Loans replace grants as students graduate with higher debt loads

Liz Kohman

Melissa Ganshert, a senior majoring in Spanish and global studies, isn’t sure exactly how much she owes in student loans. Last year she calculated the amount to be around $13,000.

The average University undergraduate student leaves school $14,500 in debt. If tuition increases at about the current level through the next four years, and student borrowing patterns stay the same, debt will increase by $3,625 for undergrads, according to the president’s two-year operating budget plan.

Approximately 25,000 University students took out loans during fiscal year 2000.

But students didn’t always rely as much on loans to pay tuition.

“When people talked about financial aid 20 years ago, it was scholarships,” said Nancy Sinsabaugh, interim director of student finance. “Now it’s loans.”

This is not unique to the institution. It is part of a nationwide trend in financial aid.

The College Board, an association of U.S. colleges and universities, released a 2000 report focusing on the increased use of loans to assist students paying escalating tuition. According to the report, “Loan aid has increased by 125 percent during the past decade in constant dollars, while grant aid has increased by 55 percent. Loans comprise 59 percent of total aid available to students, compared to 49 percent 10 years ago and 41 percent in 1980-81.”

While loans are becoming the most available financial aid form, students using them are not necessarily aware of the long-term borrowing effects.

Ganshert, who plans to graduate in December, has taken out student loans since she entered the University in 1998. Her financial aid package includes some work study – and a loan from her parents – but she doesn’t remember the other loans she receives.

She puts all her loan information in one big folder and plans to sort out her debt after graduation.

“I don’t really think they’re written in English,” Ganshert said. “It’s like reading hieroglyphics.”

Ganshert is not alone in loan confusion. Tom Schmidt, associate director in the student loan office, organizes exit interviews for students graduating with loan debt. He said many students are surprised to learn the specifics of their debt.

“When (students) get their money, that’s what’s important to them,” Schmidt said. “They need their money to pay tuition, to pay their rent, to go to school. They really don’t, in most cases, think about what is going to happen when it’s all done.”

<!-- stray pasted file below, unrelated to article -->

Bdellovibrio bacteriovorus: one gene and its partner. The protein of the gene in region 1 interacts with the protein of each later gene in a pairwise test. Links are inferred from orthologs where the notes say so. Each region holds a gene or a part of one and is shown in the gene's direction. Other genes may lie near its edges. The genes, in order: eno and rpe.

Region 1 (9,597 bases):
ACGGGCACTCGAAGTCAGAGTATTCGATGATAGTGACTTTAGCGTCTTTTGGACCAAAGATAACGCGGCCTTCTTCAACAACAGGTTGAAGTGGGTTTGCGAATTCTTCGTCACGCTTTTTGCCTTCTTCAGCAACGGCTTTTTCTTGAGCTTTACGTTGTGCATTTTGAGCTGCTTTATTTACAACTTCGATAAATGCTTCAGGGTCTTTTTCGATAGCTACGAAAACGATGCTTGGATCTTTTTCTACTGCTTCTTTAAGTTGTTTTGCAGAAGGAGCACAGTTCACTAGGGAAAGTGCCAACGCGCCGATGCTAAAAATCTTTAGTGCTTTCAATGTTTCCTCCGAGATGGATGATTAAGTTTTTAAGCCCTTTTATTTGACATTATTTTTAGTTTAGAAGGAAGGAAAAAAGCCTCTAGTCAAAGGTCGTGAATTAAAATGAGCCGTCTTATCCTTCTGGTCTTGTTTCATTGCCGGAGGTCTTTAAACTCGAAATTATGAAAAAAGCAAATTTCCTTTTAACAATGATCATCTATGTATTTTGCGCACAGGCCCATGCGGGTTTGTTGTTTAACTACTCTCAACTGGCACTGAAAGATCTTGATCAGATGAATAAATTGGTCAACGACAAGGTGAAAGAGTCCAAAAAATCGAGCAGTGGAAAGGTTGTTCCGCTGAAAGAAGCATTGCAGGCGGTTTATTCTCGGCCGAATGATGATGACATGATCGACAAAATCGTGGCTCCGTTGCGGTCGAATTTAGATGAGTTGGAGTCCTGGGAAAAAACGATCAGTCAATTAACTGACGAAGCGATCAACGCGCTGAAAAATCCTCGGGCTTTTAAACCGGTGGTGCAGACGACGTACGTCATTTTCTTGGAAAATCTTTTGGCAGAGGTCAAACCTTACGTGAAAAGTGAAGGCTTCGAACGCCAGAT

Some students might not realize the extent of their loan debt, but they do receive information about loans. The University sends borrowers an e-mail with links to informational Web sites. Students also receive a statement from the loan origination center that specifies the amount and interest rates.

“We trust that students taking on the obligation of a loan take all the obligations that go with it, including being informed,” said M.E.G. Schmidtbauer, the loan unit manager at the Office of Scholarships and Financial Aid. Schmidtbauer helps students with loan questions.

She said her department’s six counselors see an average of two to three people per day – less after financial aid is disbursed each semester.

Schmidtbauer said most students seem to have a good foundation on what it means to take out student loans, but the process can be confusing for a first-time borrower.

“Many times students and family don’t know the questions to ask,” Schmidtbauer said.

Loans can be confusing because of the options available. Students seeking loans can choose from the state, the federal government and private lenders. They must wade through information on interest rates, subsidized vs. unsubsidized loans, co-signers and payment plans.

The University is a direct loan school, meaning students receive loan money directly from the federal government. About 70 percent of schools are guaranteed loan schools, where students can receive money from banks and other institutions backed by the federal government.

Federal loan interest rates currently are low – between 5.39 percent and 6.79 percent. Student loan rates from private companies not working through the federal loan plan are often higher.

Approximately 30 percent of schools nationwide are direct-lending institutions. The University ranks fourth among these schools in the volume of loans borrowed, behind Ohio State University, Michigan State University and the University of Florida.

University students also borrow through the Student Educational Loan Fund program coordinated by the Minnesota Higher Education Services Office. SELF loans provide an alternative to federal loans and currently have a 6.25 percent interest rate.

In 1997, the National Center for Education Statistics released a report on the debt status of bachelor’s degree recipients four years after graduation. The report found more than half of students who borrowed money were still paying it back.

As loan debt increases among students, some University officials argue that potential lifetime earnings outweigh the debt load. According to the president’s two-year operating budget plan, the average high school graduate stands to earn $930,000 in a lifetime; a college graduate with a bachelor’s degree will earn about $1.85 million in a lifetime.

While Ganshert’s expected earnings will be higher than a high school graduate’s, she said she worries about paying off her loans after school. She said she didn’t come to college to get a “junky job” to pay off student loans.

Although her debt is increasing, Ganshert said she couldn’t go to college without loans:

“Ideally it would be nice, but (it’s) impossible.”

 

Liz Kohman welcomes comments at [email protected]